- Umeå University
Species abundance models and patterns in dragonfly communities: Effects of fish predators
Johansson, Frank; Englund, Goran; Brodin, Tomas; Gardfjell, Hans
We investigated if dragonfly larvae community composition and species abundance curves are sensitive to variation in predation intensity, and whether the fit to a particular niche partitioning model could be used to make inferences about mechanisms structuring communities. The approach taken was to compare communities in lakes either having or lacking fish predation. Dragonfly species classified as active, strongly dominated the dragonfly communities in fishless lakes, and low active species dominated fishless lakes. As activity level is known to correlate with susceptibility to fish predation this indicates that these communities are structured by fish predation. Fitting relative abundance data to five niche partitioning models showed that the same model fitted data from both types of habitats (fish/no fish). This means that the observed differences in relative abundances were substitutive, i.e. the relative abundance of a rank stayed constant, even though the identity of the species having this rank changed. The best fit to data from both types of lakes was found for the random assortment model, which is usually interpreted as an indication that the community is not structured by within-guild interactions. This interpretation for fishless lakes did not seem to agree with other community measures (i.e. lowered diversity and evenness and no relationship between species richness and dragonfly biomass), which indicate that the community is structured by within-guild interactions. Moreover, a detail in the fitting procedure, the number of species included in the analysis, affected which model that fitted data best. Thus, we question if fitting niche partitioning models to data can provide mechanistic understanding of how resources are partitioned in natural communities.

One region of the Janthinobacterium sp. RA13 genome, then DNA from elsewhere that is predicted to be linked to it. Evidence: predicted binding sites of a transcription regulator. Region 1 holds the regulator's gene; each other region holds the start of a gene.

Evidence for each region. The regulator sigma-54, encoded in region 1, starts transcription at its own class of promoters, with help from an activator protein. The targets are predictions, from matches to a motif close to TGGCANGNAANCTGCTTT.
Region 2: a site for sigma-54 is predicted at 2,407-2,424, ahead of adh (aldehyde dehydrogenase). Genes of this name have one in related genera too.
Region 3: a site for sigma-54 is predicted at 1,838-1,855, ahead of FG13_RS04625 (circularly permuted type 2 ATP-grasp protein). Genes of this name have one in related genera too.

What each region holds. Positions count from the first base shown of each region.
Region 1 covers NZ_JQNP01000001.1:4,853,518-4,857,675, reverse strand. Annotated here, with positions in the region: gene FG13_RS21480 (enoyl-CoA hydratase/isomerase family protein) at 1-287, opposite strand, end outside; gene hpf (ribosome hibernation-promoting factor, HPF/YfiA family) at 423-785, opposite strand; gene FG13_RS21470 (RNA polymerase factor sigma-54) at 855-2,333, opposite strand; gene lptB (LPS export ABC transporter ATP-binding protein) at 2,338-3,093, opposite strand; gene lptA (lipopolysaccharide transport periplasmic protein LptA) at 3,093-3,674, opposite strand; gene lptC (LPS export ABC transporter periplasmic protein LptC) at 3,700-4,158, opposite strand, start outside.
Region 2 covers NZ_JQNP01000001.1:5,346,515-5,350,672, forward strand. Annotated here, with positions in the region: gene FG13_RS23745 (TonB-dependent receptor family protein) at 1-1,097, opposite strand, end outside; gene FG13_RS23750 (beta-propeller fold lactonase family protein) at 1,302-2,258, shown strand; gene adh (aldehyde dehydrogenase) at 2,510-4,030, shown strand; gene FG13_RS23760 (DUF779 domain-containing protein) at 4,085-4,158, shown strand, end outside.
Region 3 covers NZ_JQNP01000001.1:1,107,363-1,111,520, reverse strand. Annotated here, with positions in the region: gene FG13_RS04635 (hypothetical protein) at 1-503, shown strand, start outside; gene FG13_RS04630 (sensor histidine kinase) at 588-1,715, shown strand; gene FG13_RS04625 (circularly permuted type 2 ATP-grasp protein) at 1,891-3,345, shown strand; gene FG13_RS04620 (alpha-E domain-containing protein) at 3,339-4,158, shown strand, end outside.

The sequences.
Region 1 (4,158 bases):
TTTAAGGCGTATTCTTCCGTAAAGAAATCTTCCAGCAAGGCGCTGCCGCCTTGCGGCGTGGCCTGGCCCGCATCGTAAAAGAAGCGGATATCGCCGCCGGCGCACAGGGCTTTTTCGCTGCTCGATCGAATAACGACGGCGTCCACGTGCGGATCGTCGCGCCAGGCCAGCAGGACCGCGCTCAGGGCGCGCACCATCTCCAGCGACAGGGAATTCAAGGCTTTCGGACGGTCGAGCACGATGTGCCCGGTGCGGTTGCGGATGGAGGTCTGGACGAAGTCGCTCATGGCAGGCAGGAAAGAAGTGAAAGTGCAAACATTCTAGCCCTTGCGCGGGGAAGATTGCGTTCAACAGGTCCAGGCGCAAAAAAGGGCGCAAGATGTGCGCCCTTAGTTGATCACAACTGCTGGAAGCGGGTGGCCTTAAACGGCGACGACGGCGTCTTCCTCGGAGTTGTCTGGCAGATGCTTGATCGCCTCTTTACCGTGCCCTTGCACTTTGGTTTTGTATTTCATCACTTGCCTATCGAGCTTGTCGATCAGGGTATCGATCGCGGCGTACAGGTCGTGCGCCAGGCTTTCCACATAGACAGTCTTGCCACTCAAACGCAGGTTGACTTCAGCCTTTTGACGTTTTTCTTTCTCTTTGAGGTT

2006, Volume: 114, number: 1, pages: 27-36
- Umeå University
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